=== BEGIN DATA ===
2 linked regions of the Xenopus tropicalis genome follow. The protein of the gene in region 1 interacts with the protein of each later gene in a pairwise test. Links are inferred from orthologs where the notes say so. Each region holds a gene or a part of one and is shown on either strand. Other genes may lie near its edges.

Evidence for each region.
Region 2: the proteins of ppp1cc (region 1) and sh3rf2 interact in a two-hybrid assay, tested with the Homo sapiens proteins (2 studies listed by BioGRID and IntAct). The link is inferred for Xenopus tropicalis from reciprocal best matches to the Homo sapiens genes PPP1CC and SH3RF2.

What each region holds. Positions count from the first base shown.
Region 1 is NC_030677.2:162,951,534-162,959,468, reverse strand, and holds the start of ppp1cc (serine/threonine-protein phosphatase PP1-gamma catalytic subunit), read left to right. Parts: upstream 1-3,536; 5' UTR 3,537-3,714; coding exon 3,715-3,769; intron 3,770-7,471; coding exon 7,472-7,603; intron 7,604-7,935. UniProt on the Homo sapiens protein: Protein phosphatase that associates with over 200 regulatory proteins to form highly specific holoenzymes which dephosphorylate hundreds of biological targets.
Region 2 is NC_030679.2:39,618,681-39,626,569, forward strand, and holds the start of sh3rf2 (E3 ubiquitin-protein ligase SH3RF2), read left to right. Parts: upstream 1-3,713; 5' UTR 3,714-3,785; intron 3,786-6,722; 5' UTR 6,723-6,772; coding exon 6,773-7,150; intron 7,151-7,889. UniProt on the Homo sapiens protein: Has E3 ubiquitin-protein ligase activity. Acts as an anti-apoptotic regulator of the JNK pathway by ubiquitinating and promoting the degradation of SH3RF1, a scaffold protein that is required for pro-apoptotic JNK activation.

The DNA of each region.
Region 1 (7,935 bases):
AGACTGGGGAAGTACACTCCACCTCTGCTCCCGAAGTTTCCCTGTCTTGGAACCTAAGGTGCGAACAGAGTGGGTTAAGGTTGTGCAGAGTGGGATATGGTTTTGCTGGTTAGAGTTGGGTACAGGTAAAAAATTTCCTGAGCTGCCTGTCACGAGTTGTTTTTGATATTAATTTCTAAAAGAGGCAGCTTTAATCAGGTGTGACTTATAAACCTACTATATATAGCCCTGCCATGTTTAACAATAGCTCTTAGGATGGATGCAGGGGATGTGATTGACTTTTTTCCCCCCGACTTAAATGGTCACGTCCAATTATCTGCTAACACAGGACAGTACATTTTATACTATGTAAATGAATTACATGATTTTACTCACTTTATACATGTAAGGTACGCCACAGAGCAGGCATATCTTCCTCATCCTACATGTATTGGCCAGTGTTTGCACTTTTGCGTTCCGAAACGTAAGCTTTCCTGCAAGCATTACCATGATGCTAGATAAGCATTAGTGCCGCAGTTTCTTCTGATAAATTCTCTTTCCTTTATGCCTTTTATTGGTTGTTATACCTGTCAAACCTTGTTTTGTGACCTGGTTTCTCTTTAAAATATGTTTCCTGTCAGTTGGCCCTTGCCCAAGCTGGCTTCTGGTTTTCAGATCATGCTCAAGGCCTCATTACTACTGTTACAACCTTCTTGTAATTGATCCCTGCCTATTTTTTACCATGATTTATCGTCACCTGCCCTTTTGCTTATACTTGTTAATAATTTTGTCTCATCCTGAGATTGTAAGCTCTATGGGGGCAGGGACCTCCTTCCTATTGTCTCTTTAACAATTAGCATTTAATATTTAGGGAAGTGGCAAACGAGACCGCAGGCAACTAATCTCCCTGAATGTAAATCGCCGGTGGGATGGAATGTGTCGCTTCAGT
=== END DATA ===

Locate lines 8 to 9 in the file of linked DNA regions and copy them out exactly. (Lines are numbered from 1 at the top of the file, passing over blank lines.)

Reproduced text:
Region 1 (7,935 bases):
AGACTGGGGAAGTACACTCCACCTCTGCTCCCGAAGTTTCCCTGTCTTGGAACCTAAGGTGCGAACAGAGTGGGTTAAGGTTGTGCAGAGTGGGATATGGTTTTGCTGGTTAGAGTTGGGTACAGGTAAAAAATTTCCTGAGCTGCCTGTCACGAGTTGTTTTTGATATTAATTTCTAAAAGAGGCAGCTTTAATCAGGTGTGACTTATAAACCTACTATATATAGCCCTGCCATGTTTAACAATAGCTCTTAGGATGGATGCAGGGGATGTGATTGACTTTTTTCCCCCCGACTTAAATGGTCACGTCCAATTATCTGCTAACACAGGACAGTACATTTTATACTATGTAAATGAATTACATGATTTTACTCACTTTATACATGTAAGGTACGCCACAGAGCAGGCATATCTTCCTCATCCTACATGTATTGGCCAGTGTTTGCACTTTTGCGTTCCGAAACGTAAGCTTTCCTGCAAGCATTACCATGATGCTAGATAAGCATTAGTGCCGCAGTTTCTTCTGATAAATTCTCTTTCCTTTATGCCTTTTATTGGTTGTTATACCTGTCAAACCTTGTTTTGTGACCTGGTTTCTCTTTAAAATATGTTTCCTGTCAGTTGGCCCTTGCCCAAGCTGGCTTCTGGTTTTCAGATCATGCTCAAGGCCTCATTACTACTGTTACAACCTTCTTGTAATTGATCCCTGCCTATTTTTTACCATGATTTATCGTCACCTGCCCTTTTGCTTATACTTGTTAATAATTTTGTCTCATCCTGAGATTGTAAGCTCTATGGGGGCAGGGACCTCCTTCCTATTGTCTCTTTAACAATTAGCATTTAATATTTAGGGAAGTGGCAAACGAGACCGCAGGCAACTAATCTCCCTGAATGTAAATCGCCGGTGGGATGGAATGTGTCGCTTCAGT